The Web is increasingly becoming an important resource in many areas of life including education, employment, government, commerce, health care, recreation, and more. What you may or may not realize is that not all web sites are created equal, at least when it comes to access for people with various forms of physical and cognitive disabilities. You can think of an inaccessible web site as a building without wheelchair ramps, doorways that are too narrow for wheelchairs to fit through, water fountains that are too high, and elevator buttons with no Braille labels. It’s hard to imagine a public building without these basic features these days (in fact, it’s generally illegal in the US not to have them) but this is not yet true for web sites.
Unlike physical buildings, it is not always obvious if a web site is accessible simply by looking at it. For those who design, develop, own, or manage a web site – here is a simple rule. If you are not aware of and are actively addressing web accessibility issues, your web site is most likely not easily accessible to a large and growing percentage of the population.
Now if you are reading this and are thinking, “Hey, everyone I know who uses my web site is young and healthy”, think again. A 1997 report by the U.S. Census Bureau categorized 19.7 percent of the United States population as having some sort of disability. This number includes people with visual, hearing, cognitive, and motor impairments which may require some adaptive technology to read or access web sites (i.e. – scalable font sizes, high contrast viewing options, screen reader access, etc). What’s more, as the population ages, the proportion of people with disabilities grows higher. In fact, almost 55 percent of the population older than 65 have some form of disability (see Table 1).
|TABLE 1. PREVALENCE OF DISABILITY BY AGE: 1997|
|Age||Total Number||With Disability||Percent with Disability|
|Under 15 years||59,606,000||4,661,000||7.8%|
|15 to 24 years||36,897,000||3,961,000||10.7%|
|25 to 44 years||83,887,000||11,200,000||13.4%|
|45 to 54 years||33,620,000||7,585,000||22.6%|
|55 to 64 years||21,591,000||7,708,000||35.7%|
|65 years and over||32,064,000||17,480,000||54.5%|
Resources: U.S. Census Bureau: Americans with Disabilities (PDF)
Thus, in order to provide equal access and equal opportunity to people with disabilities it is essential that both web designers and business owners understand and take an active role in the accessibility of their web sites. If you do not, you are simply locking people out of your site.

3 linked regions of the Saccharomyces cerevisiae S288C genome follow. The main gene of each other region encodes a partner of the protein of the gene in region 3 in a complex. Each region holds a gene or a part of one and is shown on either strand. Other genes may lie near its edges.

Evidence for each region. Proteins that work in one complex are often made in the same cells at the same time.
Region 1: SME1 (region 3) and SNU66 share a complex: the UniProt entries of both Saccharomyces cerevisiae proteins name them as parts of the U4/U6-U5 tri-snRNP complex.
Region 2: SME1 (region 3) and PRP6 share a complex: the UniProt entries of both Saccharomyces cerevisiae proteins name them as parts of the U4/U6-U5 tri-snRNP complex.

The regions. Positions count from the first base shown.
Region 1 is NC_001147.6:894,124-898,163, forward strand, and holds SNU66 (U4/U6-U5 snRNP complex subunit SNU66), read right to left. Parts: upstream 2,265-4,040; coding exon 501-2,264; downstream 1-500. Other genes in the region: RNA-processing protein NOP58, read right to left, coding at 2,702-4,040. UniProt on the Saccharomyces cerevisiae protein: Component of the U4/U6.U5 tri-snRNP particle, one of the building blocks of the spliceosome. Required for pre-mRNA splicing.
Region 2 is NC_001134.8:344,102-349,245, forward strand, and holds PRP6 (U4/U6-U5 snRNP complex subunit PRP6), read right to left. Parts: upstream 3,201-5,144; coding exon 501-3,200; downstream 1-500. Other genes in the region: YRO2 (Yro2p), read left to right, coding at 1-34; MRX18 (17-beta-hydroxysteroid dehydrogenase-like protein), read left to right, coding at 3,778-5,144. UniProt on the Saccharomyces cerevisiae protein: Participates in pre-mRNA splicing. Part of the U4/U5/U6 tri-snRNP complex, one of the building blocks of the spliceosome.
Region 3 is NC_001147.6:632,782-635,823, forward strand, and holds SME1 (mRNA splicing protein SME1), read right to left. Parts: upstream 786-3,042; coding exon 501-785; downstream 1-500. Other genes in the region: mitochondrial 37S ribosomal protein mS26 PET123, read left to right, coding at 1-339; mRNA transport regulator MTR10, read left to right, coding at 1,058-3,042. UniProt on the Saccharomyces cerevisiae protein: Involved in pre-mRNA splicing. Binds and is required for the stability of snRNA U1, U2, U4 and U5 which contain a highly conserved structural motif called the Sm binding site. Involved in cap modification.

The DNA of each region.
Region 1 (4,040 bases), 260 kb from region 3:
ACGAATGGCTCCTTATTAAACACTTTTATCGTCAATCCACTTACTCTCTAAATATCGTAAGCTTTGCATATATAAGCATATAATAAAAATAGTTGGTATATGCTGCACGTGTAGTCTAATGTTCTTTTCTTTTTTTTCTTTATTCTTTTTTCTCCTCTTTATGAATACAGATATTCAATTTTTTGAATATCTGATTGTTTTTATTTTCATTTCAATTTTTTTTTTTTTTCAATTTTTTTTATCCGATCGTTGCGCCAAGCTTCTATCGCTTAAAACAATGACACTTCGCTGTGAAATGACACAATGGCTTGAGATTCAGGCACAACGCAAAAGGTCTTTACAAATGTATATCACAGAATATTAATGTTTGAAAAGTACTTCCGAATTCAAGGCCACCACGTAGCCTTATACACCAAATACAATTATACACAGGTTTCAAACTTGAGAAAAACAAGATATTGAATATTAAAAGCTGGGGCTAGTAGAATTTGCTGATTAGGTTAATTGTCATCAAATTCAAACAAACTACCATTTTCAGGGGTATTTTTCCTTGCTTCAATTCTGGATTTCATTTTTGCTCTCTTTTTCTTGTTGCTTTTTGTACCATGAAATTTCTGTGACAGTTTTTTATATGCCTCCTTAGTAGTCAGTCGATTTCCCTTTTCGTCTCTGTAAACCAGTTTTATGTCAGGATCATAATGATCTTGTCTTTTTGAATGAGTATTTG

How do you begin to address web accessibility issues?
Thankfully, The World Wide Web Consortium (W3C) Web Accessibility Initiative (WAI) has put together a number of documents to help both web developers and business owners to understand accessibility issues and accessibility rules to incorporate into the design and development of new and existing web sites. Here are some articles to get you started:
- Developing a Web Accessibility Business Case for Your Organization – describes many different benefits of web accessibility, including benefits for organizations.
- Social Factors in Developing a Web Accessibility Business Case for Your Organization – discusses how the web impacts the lives of people with disabilities, the overlap with digital divide issues, and web accessibility as an aspect of corporate social responsibility.
- WAI Web Accessibility Policy Resources – links to resources for addressing legal and policy factors within organizations, including a list of relevant laws and policies around the world.
- Implementation Plan for Web Accessibility – lists basic steps for addressing accessibility in web projects
- Web Content Accessibility Guidelines – provides detailed accessibility information and techniques for developers.
I hope this article has at least started you thinking about web accessibility issues. Of course, there is an important difference between “accessibility” and “usability”. It is possible to follow all accessibility rules and create a web site with poor usability. Revisiting our original physical building example, a technically “accessible” building might have a wheelchair ramp halfway around the building by the loading dock. A both "accessible" and “usable” (friendly) building would have short wheelchair ramps and wide doorways at the main entry. This concept very much applies to web site design as my direct work with LightHouse for the Blind and Visually Impaired has taught me, but more on usability in a future post.